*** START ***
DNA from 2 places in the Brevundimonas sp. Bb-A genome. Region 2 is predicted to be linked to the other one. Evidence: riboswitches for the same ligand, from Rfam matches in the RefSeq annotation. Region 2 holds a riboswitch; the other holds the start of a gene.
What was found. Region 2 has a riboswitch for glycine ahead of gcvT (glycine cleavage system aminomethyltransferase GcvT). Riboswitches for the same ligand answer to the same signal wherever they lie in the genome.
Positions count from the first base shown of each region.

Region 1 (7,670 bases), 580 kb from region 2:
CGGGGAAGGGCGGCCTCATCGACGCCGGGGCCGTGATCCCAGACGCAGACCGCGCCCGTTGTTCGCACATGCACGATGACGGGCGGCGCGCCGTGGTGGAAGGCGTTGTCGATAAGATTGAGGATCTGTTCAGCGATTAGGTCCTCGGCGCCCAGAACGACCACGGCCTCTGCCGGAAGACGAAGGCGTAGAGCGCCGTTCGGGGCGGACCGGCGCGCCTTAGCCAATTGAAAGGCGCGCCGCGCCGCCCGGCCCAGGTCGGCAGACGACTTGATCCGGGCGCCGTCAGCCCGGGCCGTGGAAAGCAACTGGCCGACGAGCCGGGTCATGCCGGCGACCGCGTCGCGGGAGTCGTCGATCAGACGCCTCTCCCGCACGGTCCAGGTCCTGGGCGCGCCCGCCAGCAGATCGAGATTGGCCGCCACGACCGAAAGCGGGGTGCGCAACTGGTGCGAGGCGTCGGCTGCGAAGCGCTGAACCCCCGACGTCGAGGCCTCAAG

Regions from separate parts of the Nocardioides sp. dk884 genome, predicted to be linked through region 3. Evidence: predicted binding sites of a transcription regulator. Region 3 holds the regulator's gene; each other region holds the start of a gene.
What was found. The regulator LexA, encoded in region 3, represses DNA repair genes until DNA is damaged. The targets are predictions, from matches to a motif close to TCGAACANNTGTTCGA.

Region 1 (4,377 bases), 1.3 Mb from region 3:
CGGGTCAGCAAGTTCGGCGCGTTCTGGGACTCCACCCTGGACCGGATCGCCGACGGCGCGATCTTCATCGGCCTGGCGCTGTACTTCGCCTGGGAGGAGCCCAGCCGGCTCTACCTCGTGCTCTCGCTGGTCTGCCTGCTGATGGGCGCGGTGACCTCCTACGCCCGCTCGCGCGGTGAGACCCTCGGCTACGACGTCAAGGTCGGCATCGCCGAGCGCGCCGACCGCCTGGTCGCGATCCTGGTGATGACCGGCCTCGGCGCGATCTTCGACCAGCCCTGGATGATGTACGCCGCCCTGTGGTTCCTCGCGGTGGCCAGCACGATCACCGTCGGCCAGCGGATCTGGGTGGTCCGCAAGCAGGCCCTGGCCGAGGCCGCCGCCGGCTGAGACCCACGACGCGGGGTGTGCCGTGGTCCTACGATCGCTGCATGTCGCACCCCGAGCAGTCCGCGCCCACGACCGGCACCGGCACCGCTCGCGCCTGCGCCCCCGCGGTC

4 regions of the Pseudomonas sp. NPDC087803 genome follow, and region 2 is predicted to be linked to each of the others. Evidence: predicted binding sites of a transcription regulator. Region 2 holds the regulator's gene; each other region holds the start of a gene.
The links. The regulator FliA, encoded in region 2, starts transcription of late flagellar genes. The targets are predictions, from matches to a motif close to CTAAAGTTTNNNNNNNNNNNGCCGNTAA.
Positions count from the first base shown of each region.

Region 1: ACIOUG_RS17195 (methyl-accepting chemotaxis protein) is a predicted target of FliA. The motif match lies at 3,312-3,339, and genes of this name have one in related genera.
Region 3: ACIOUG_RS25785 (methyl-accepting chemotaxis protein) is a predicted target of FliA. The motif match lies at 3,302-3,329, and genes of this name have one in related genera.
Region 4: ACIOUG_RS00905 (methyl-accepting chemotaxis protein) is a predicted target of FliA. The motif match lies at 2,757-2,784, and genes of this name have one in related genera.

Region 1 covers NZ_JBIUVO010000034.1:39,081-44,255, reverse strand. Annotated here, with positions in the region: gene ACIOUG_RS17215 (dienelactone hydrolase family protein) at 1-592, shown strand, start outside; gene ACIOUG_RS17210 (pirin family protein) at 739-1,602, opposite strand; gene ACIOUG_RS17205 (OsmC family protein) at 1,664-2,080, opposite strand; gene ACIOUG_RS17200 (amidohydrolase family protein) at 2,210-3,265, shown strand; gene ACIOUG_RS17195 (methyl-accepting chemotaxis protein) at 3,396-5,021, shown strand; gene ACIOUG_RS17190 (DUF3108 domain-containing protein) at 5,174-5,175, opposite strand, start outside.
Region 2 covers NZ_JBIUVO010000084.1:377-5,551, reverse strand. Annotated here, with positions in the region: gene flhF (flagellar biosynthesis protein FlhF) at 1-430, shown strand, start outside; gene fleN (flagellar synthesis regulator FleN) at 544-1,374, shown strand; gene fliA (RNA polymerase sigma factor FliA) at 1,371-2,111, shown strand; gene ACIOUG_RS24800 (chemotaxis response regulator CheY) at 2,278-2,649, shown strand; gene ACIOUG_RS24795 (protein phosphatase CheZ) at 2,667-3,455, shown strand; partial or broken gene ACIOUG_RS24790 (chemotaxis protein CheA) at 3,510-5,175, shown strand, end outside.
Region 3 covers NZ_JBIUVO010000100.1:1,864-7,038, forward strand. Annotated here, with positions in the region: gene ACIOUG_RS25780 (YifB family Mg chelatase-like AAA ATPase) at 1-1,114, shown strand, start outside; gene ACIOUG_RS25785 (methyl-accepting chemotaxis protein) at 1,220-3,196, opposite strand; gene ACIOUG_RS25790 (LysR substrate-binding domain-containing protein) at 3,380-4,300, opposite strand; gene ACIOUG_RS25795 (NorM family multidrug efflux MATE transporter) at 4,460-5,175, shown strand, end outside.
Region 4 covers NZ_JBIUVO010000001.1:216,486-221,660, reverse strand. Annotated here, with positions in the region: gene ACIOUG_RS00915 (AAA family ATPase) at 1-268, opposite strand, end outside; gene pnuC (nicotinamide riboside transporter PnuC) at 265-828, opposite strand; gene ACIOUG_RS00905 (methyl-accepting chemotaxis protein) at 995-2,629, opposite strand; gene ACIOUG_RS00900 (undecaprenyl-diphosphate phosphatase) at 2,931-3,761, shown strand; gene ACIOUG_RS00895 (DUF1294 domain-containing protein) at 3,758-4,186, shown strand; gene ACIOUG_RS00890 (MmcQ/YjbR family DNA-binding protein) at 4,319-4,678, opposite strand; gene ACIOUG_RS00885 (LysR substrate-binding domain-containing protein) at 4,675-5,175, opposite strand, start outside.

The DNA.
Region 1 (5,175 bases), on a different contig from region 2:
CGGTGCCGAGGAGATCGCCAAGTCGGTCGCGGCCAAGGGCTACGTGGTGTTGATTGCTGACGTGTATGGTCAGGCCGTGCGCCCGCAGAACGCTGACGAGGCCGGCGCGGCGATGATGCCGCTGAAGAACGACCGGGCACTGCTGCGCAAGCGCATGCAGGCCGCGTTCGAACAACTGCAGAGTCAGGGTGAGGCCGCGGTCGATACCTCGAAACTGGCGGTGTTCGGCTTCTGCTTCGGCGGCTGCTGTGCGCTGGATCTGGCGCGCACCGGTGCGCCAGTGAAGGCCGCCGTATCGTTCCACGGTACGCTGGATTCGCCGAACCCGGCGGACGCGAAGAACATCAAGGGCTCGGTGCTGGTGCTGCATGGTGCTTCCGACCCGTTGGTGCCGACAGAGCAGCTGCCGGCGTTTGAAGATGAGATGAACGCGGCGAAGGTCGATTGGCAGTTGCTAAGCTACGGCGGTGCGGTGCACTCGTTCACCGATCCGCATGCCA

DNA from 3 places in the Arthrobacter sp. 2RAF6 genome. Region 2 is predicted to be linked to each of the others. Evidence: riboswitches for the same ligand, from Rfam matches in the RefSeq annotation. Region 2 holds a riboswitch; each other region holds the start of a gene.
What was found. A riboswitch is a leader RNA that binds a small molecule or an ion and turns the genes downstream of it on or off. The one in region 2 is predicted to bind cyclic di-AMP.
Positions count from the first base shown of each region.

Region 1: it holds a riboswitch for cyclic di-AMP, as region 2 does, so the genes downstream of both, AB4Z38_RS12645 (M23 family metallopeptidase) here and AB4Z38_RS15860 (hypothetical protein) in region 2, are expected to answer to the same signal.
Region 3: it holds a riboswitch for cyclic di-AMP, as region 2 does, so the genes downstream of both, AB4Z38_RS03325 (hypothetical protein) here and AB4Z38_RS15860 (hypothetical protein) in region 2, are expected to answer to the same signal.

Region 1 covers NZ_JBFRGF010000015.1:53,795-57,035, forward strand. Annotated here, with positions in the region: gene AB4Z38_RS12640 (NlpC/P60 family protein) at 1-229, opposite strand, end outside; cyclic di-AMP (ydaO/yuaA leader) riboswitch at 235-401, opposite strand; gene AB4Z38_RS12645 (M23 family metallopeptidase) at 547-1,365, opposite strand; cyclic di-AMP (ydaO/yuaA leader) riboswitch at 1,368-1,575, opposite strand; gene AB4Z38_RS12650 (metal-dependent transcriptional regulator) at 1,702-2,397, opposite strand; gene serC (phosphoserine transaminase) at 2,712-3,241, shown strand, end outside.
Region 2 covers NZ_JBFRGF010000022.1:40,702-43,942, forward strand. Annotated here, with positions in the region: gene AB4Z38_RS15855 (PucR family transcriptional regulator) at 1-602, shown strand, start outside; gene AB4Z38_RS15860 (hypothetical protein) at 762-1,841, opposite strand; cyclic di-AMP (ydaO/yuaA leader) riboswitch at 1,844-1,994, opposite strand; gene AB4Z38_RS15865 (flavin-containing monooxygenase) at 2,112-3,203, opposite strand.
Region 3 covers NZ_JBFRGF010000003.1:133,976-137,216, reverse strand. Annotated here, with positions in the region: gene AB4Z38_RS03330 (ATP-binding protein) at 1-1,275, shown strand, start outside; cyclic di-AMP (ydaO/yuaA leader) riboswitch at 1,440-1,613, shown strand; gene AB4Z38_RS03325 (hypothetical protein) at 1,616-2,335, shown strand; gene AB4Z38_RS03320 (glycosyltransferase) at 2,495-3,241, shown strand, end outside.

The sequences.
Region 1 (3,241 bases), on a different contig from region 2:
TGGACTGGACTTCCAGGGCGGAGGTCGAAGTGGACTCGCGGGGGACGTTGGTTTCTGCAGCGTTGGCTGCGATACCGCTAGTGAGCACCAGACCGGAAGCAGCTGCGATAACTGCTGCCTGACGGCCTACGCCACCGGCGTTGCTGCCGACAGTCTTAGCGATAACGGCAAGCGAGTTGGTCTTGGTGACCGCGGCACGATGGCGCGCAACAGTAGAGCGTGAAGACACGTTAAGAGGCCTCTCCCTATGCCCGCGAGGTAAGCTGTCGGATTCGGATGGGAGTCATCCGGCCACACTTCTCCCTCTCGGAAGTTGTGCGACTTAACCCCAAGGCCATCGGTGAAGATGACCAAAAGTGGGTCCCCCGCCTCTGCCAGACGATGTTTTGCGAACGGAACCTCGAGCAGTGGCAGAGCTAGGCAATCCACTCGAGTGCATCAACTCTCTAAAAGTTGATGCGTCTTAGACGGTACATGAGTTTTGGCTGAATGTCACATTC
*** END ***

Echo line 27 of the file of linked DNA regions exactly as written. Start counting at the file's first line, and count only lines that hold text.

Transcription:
Region 3: it holds a riboswitch for cyclic di-AMP, as region 2 does, so the genes downstream of both, AB4Z38_RS03325 (hypothetical protein) here and AB4Z38_RS15860 (hypothetical protein) in region 2, are expected to answer to the same signal.